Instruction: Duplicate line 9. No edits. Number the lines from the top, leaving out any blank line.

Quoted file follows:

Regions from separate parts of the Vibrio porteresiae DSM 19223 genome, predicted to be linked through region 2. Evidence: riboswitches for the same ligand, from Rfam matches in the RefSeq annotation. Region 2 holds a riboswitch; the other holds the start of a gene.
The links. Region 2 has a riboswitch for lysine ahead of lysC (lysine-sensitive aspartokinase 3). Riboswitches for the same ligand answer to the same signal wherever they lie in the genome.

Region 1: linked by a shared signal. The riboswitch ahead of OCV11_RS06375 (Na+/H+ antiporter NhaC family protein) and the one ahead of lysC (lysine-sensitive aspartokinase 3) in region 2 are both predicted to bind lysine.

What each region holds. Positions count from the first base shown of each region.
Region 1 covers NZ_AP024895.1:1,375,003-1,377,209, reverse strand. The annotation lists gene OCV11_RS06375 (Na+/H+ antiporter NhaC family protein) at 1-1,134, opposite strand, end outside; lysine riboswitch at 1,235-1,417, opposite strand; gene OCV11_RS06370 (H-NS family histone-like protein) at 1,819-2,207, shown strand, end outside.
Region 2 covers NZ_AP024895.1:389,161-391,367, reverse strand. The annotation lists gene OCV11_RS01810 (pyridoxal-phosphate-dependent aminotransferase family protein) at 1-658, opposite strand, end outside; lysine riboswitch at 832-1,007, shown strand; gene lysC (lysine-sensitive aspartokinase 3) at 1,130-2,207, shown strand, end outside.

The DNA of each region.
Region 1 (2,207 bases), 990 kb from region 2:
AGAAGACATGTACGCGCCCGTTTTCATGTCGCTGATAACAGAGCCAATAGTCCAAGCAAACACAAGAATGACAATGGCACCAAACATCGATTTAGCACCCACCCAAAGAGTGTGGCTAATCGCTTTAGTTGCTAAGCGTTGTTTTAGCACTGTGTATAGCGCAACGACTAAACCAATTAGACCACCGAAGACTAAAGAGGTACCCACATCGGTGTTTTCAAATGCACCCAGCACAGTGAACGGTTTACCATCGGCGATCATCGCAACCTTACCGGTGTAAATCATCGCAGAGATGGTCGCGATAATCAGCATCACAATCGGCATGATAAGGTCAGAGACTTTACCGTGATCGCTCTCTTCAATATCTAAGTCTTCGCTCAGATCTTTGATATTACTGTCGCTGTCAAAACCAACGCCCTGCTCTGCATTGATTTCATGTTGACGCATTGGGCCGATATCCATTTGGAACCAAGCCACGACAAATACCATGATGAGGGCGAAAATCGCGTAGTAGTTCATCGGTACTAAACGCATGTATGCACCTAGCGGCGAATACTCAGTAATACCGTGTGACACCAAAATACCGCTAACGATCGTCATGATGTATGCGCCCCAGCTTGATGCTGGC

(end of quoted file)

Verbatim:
AGAAGACATGTACGCGCCCGTTTTCATGTCGCTGATAACAGAGCCAATAGTCCAAGCAAACACAAGAATGACAATGGCACCAAACATCGATTTAGCACCCACCCAAAGAGTGTGGCTAATCGCTTTAGTTGCTAAGCGTTGTTTTAGCACTGTGTATAGCGCAACGACTAAACCAATTAGACCACCGAAGACTAAAGAGGTACCCACATCGGTGTTTTCAAATGCACCCAGCACAGTGAACGGTTTACCATCGGCGATCATCGCAACCTTACCGGTGTAAATCATCGCAGAGATGGTCGCGATAATCAGCATCACAATCGGCATGATAAGGTCAGAGACTTTACCGTGATCGCTCTCTTCAATATCTAAGTCTTCGCTCAGATCTTTGATATTACTGTCGCTGTCAAAACCAACGCCCTGCTCTGCATTGATTTCATGTTGACGCATTGGGCCGATATCCATTTGGAACCAAGCCACGACAAATACCATGATGAGGGCGAAAATCGCGTAGTAGTTCATCGGTACTAAACGCATGTATGCACCTAGCGGCGAATACTCAGTAATACCGTGTGACACCAAAATACCGCTAACGATCGTCATGATGTATGCGCCCCAGCTTGATGCTGGC